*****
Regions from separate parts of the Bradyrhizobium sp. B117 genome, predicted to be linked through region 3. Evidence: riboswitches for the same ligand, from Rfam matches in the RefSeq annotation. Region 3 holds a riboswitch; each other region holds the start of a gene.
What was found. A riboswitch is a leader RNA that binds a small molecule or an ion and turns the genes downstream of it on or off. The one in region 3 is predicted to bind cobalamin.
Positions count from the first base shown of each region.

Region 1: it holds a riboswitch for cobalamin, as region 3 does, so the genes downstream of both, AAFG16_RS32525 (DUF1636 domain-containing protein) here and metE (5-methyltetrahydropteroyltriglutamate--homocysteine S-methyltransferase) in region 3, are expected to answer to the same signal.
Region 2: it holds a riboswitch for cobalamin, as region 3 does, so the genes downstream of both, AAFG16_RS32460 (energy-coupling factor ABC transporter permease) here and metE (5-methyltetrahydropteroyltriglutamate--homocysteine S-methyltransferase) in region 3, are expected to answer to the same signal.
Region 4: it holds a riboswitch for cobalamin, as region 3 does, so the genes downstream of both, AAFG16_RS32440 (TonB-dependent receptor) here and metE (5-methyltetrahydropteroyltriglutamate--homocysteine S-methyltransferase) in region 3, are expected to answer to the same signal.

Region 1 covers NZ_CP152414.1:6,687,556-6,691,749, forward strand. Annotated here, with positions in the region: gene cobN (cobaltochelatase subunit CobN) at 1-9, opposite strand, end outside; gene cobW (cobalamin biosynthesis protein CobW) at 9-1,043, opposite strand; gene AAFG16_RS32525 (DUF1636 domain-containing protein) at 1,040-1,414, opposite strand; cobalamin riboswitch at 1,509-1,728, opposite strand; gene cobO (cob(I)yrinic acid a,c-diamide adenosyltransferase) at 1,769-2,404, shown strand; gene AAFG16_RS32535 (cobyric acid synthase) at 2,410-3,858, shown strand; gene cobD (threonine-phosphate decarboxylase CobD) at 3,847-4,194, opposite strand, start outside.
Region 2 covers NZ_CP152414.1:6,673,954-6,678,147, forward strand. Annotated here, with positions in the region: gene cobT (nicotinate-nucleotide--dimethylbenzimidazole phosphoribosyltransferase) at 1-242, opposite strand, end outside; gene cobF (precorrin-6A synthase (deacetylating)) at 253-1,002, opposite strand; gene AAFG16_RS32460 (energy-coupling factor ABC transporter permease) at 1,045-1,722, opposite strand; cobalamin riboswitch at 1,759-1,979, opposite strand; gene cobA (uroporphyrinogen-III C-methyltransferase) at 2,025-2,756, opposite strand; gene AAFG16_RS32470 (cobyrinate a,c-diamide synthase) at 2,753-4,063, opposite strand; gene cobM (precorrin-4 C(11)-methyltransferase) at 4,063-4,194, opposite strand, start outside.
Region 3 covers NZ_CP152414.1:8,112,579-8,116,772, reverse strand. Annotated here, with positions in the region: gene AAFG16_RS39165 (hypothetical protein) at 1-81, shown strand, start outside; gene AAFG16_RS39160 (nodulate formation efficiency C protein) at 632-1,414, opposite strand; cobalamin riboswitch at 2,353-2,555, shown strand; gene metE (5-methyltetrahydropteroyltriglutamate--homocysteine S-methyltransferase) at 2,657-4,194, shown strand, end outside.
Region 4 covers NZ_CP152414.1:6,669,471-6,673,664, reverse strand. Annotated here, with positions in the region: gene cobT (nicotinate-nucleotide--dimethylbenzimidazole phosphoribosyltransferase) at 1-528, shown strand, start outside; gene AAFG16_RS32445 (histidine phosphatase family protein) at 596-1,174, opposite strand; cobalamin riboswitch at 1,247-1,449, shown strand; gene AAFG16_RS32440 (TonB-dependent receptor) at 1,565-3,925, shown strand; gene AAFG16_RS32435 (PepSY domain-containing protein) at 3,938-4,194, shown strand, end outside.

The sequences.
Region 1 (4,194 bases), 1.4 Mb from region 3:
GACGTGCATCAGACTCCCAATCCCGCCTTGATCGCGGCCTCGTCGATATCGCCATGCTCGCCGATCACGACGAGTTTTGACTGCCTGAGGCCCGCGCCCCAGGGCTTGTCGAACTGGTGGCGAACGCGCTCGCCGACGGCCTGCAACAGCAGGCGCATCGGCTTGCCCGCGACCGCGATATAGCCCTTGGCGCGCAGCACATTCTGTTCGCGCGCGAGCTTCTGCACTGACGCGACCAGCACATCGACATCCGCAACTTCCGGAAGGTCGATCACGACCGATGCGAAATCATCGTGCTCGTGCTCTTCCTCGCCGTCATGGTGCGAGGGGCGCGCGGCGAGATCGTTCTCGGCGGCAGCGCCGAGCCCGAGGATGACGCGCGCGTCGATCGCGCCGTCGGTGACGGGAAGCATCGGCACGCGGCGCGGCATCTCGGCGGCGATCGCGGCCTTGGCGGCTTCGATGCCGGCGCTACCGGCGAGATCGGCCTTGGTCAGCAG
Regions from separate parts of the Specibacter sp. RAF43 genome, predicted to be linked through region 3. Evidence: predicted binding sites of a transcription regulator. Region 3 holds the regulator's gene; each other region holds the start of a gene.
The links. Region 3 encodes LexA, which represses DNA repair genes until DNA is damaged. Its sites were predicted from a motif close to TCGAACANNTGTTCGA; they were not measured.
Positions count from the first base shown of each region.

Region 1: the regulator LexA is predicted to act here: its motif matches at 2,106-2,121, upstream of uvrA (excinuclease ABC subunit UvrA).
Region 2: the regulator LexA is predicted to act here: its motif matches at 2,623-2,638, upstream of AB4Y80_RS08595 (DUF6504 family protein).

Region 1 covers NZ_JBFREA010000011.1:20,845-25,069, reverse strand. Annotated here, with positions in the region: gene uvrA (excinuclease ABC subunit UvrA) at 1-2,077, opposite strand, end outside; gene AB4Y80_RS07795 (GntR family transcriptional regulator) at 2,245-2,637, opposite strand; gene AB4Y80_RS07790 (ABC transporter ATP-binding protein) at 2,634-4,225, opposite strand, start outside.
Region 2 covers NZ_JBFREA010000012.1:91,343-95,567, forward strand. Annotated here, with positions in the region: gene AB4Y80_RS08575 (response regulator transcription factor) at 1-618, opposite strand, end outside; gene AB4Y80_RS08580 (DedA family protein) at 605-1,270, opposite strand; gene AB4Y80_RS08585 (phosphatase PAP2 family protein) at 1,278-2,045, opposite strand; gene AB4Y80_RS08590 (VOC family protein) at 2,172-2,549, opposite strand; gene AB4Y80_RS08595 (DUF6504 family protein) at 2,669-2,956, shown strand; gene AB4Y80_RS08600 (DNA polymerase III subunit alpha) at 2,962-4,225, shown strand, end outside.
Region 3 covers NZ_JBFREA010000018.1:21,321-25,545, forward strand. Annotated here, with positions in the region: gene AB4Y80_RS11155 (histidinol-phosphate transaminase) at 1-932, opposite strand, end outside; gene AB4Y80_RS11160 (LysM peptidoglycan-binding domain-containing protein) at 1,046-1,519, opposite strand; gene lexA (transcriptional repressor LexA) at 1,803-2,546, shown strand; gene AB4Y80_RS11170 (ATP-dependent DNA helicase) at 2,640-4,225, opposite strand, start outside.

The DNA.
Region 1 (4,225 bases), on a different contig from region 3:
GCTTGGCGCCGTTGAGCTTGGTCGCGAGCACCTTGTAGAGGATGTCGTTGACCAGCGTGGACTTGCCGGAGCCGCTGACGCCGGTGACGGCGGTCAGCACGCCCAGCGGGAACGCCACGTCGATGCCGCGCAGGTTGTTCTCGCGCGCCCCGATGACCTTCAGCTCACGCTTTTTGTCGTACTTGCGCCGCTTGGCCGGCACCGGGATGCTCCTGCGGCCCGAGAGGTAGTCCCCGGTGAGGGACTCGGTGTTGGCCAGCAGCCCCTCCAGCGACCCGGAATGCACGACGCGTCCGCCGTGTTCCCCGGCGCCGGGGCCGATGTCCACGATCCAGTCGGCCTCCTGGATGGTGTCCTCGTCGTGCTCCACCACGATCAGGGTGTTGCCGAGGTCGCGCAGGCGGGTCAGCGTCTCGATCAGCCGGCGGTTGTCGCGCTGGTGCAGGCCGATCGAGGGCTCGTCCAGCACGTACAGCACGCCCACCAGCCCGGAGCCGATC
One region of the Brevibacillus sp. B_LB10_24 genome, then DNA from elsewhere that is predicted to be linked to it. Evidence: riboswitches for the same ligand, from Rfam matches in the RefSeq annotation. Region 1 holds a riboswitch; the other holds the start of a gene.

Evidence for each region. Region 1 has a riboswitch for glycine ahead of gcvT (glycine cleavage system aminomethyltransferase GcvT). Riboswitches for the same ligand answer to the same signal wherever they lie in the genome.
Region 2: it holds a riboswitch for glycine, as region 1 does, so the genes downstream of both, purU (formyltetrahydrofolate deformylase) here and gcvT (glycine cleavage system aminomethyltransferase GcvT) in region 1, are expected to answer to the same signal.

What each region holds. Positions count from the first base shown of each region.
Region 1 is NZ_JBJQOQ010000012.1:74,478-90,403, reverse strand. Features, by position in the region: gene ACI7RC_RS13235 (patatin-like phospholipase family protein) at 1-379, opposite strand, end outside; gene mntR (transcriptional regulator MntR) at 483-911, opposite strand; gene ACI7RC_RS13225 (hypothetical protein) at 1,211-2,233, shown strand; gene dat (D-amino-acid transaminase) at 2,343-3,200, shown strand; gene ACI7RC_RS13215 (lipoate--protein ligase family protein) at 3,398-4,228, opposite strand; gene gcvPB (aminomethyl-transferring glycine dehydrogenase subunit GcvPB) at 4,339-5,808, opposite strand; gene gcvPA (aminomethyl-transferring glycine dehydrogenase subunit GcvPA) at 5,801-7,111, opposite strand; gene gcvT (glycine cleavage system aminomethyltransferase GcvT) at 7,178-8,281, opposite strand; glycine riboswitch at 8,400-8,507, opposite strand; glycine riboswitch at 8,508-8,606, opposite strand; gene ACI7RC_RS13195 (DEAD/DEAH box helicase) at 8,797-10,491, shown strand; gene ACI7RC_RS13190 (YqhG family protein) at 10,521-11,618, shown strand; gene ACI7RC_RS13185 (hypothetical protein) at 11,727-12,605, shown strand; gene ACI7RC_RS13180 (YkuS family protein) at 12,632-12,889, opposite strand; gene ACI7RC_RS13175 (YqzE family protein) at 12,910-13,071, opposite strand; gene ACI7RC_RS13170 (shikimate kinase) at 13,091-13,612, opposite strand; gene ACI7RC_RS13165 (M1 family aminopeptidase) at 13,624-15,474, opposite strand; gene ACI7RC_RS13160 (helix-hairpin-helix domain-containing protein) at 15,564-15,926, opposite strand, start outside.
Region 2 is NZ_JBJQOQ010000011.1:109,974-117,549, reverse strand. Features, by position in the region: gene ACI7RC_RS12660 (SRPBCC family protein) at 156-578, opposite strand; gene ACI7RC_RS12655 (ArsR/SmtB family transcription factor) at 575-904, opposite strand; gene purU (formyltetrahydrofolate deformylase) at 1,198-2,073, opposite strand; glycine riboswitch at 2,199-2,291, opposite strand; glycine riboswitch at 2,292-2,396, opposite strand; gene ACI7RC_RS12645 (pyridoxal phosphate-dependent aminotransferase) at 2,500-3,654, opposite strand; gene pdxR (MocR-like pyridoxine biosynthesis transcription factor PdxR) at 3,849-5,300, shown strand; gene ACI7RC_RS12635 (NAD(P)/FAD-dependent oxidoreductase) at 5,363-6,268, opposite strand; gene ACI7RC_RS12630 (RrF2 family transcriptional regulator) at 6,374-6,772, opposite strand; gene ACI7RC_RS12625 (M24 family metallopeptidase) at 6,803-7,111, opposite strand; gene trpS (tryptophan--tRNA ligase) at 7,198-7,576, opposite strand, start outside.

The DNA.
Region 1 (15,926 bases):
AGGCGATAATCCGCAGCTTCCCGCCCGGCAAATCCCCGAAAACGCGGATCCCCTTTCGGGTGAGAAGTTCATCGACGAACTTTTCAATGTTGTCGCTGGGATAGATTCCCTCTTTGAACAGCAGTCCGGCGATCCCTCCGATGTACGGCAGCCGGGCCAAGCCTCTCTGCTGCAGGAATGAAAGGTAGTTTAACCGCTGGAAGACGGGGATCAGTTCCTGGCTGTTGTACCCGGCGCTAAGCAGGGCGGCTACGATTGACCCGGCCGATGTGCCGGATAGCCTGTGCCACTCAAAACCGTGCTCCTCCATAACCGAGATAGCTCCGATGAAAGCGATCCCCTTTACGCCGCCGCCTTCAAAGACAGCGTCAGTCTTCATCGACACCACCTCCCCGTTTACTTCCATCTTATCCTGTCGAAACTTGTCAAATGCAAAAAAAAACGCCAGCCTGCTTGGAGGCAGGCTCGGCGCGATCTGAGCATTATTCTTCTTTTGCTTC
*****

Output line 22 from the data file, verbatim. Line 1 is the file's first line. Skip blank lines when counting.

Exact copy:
The DNA.